Stir Fried Bok Choy and Carrots with Spring Onions

Photo from Chef Curtis Stone's website (of the LA Restaurant, Maude)

May 30 starts the 2017 farm share for Glade Road Growing.  Sally tells me there will be carrots and bok choy, so I came up with this recipe for a side, which can be expanded to a main dish with the addition of your choice of protein and starch.


Serves 4

2 teaspoons toasted sesame oil
2 teaspoons extra-virgin olive oil
1 tablespoon peeled, smashed and minced fresh garlic
1 tablespoon minced peeled fresh ginger
1/4 teaspoon of crushed red pepper
4 bok choy (about 3 pounds total), cut crosswise into 1-inch-wide ribbons
2 carrots, peeled, shaved into ribbons
1 4-ounce spring onion, sliced thinly, tough dark-green top removed (may substitute 3 to 4 scallions,
   white and light-green parts)
4 teaspoons of miso thinned with water and 1 teaspoon balsamic vinegar with 1 teaspoon of
   demerara sugar stirred in until it dissolves

If you want this to be a main dish, rather than a side, you can add 1 package thinly sliced tempeh or 2 cups of cooked white beans or 2 cups of cooked chicken or 2 cups of cooked pork and serve the mixture over 4 cups of cooked brown rice or rice noodles.


1. In a large cast iron skillet or wok, heat the oils over medium high heat.

2.  Add the garlic, ginger and red pepper sauté for 30 seconds, or until fragrant and tender.

3.  Add the sliced onion and cook stirring for one minute.

4.  Add carrots and cook stirring for 2 to 3 minutes.

5.  Add the bok choy.  Cover and reduce heat to medium and cook, stirring occasionally for 5 to 10
     minutes, or until the green parts of the bok choy have wilted and the white parts are crisp-tender.

6.  Add in the protein (see OPTIONAL), if desired, and heat until warmed through. 

7.  Take off heat and stir in the miso mixture.

8.    Divide evenly among 4 plates and serve right away.


THIS IS WHAT I WANT TO TELL YOU by E. Ethelbert Miller

Alexa Zalopany Casey took this photograph January 30, 2017 facing Henderson Lawn at Virginia Tech, as we gathered to express our support for immigrants and especially our Muslim neighbors, after the Executive Order banning immigration.  Used with permission.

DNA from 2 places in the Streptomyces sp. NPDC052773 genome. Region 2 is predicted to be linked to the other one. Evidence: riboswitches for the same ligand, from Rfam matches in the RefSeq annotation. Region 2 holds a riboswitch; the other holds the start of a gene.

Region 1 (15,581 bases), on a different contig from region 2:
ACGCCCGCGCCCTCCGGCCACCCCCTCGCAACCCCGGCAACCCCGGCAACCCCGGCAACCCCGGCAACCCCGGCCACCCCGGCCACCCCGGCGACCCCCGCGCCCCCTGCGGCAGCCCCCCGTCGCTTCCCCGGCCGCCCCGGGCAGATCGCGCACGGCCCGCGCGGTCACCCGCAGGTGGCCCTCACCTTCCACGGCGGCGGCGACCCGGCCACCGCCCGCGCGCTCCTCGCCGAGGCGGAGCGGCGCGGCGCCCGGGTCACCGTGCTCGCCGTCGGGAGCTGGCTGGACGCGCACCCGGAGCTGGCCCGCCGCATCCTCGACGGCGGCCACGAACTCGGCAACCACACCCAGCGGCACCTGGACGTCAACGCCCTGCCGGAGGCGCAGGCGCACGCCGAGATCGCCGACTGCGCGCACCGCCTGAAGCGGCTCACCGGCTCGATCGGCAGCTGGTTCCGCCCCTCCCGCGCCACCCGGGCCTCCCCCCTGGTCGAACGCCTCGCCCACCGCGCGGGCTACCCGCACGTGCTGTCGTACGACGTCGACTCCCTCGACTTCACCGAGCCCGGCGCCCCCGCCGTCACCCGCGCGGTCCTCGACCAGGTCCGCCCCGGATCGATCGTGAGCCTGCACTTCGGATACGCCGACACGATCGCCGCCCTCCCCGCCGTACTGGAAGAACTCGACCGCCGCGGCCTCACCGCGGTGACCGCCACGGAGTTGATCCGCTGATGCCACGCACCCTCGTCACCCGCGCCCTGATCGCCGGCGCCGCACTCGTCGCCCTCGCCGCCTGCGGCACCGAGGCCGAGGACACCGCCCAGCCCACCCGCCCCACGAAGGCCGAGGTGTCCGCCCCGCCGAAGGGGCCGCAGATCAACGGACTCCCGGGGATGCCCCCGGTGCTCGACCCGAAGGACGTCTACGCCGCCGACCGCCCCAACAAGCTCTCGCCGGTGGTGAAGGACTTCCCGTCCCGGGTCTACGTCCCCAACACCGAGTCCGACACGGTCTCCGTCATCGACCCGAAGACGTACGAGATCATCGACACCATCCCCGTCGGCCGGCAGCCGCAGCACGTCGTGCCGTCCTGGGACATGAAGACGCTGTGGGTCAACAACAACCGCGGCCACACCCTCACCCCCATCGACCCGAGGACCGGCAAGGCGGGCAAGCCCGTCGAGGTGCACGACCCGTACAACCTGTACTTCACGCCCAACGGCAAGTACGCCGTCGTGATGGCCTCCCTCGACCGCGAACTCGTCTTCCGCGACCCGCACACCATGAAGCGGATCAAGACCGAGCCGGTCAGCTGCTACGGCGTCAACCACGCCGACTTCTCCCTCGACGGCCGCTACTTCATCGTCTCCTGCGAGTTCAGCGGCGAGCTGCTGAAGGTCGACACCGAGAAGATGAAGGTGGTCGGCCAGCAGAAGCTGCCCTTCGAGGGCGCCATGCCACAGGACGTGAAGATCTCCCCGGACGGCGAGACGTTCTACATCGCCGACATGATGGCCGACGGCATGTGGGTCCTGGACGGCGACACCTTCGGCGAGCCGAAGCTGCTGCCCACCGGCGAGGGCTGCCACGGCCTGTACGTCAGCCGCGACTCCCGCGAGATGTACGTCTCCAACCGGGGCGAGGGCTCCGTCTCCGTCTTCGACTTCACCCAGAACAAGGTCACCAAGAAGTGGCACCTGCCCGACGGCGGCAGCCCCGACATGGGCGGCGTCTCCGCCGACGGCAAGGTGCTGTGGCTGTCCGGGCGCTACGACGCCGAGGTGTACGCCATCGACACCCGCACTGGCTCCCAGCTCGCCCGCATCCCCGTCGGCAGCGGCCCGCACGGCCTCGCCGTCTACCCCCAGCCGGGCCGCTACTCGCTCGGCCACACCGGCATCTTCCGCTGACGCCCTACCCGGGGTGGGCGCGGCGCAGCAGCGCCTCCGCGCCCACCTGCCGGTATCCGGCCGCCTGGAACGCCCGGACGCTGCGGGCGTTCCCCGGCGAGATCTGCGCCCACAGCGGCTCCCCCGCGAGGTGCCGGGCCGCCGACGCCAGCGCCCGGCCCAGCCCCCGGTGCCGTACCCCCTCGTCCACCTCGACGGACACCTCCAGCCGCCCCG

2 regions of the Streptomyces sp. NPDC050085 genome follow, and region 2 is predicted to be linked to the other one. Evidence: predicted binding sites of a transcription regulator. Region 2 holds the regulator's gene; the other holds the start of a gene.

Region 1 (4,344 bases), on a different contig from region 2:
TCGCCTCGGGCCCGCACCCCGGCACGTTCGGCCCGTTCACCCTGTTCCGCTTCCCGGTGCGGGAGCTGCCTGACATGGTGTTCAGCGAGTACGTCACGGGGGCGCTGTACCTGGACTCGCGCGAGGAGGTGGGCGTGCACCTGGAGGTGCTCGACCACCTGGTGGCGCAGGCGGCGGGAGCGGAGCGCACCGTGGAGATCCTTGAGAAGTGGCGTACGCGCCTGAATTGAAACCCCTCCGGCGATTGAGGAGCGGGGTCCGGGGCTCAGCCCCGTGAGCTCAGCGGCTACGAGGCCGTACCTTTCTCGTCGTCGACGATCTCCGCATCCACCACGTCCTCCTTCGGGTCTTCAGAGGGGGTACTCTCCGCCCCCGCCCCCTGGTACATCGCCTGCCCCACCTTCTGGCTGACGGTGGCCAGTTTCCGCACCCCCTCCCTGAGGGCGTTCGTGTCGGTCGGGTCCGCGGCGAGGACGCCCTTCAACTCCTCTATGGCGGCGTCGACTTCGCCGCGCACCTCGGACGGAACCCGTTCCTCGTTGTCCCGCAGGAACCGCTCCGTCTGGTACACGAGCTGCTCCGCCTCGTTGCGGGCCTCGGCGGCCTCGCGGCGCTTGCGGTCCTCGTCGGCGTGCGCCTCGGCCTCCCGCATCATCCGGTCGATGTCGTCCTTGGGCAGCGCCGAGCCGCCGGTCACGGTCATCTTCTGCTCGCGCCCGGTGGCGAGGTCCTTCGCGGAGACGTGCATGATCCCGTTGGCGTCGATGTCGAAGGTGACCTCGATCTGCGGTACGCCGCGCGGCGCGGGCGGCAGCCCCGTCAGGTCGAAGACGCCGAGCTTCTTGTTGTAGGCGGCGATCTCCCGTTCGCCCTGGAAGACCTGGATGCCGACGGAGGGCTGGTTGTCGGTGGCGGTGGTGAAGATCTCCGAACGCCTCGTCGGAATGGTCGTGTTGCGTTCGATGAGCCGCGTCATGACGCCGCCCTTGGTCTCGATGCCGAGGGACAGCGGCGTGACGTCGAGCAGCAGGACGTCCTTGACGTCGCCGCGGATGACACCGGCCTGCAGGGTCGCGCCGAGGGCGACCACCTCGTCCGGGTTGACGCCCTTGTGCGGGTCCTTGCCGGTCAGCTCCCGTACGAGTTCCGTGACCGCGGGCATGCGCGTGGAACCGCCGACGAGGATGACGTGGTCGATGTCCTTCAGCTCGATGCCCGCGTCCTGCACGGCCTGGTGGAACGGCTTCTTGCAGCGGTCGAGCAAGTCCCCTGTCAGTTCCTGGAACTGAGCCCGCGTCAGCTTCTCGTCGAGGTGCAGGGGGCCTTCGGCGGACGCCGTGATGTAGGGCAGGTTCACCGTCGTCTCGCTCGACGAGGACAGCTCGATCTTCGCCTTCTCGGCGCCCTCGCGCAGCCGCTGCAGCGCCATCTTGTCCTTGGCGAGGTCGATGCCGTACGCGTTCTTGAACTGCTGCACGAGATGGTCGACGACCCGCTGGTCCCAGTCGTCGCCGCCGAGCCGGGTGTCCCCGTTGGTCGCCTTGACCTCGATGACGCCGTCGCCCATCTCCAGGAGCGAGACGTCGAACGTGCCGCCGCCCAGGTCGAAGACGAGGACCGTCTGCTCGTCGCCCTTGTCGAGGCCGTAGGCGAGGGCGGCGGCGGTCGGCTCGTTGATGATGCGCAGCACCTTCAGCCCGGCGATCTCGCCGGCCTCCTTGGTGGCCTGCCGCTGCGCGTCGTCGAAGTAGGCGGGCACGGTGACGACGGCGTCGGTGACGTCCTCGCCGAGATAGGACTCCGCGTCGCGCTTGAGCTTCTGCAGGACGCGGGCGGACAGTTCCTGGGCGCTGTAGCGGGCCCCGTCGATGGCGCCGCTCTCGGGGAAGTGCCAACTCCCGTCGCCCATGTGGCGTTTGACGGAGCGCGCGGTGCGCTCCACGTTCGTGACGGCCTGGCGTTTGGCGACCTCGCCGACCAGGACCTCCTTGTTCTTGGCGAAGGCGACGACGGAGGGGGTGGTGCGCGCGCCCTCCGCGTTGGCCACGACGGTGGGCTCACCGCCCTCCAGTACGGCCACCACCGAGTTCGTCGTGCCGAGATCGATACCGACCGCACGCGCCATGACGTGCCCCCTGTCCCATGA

In the morning some of us will be missing.
Some of us never came home. Some of us
were rounded up and taken away. Some of
us disappeared. Some of us said nothing.
Some of us said it didn't matter. Some of us
didn't care.

This is how it begins.
It begins slowly like air.
It begins invisible like fear.
It begins like rain before clouds.
It begins when listening is no longer heard.
It begins when blood is red like eyes.
It begins with silence breaks into pieces.

All of us are strangers.
All of us will be taken.
All of us are crying.
All of us are angry.

This is what I wanted to tell you.
This is how it begins.
Every ending begins with someone.
Every beginning begins with us.

We can stop this.
We can stop this now.

This is how it begins.
Not with some of us but with all of us.

This is what I wanted to tell you.
Now tell someone else.

My friend poet and literary activist Ethelbert Miller posted his poem this morning on Facebook.  In the spirit of the last line, I share it with his permission.  It brings to my mind not only the immigration bans, but the forced removal of native water protectors and their supporters from the Oceti Sakowin Camp today.  For more information on the forced removal see the Lakota People's Law Project.

Instagram photo posted by the Oceti Sakowin Camp four days ago with the caption, "Today a dump truck tried to run over 3 Water Protectors. The Oceti community addressed it peacefully. The matter was pretty much resolved, but they I guess they thought they would like to show a little bit of force."


Moonlight: A Moving Depiction of Inner City Miami

Poster for Moonlight,
Barry Jenkins' film based on “In Moonlight Black Boys Look Blue,” Tarell Alvin McCraney's shelved semi-autobiographical 2003 60-page memoir.
" [Liberty City] is a unique place in that the same things that exist in other urban general populations exist for us, and yet there are palm trees and beautiful sunsets and you can smell the ocean five miles away. "

Tarell Alvin McCraney


Moonlight has two more showings at Lyric Blacksburg tonight at 7:00 and 9:15 pm. I saw it last night and had been looking forward to it since filmmaker Catherine Pancake recommended it. I preferred the first two sections of the film to the last and am wondering about his depiction of the adult Chiron, v.s. that of Jenkins.  I couldn't find a copy of his memoir to make a comparison.

How one of my favorite scenes got shot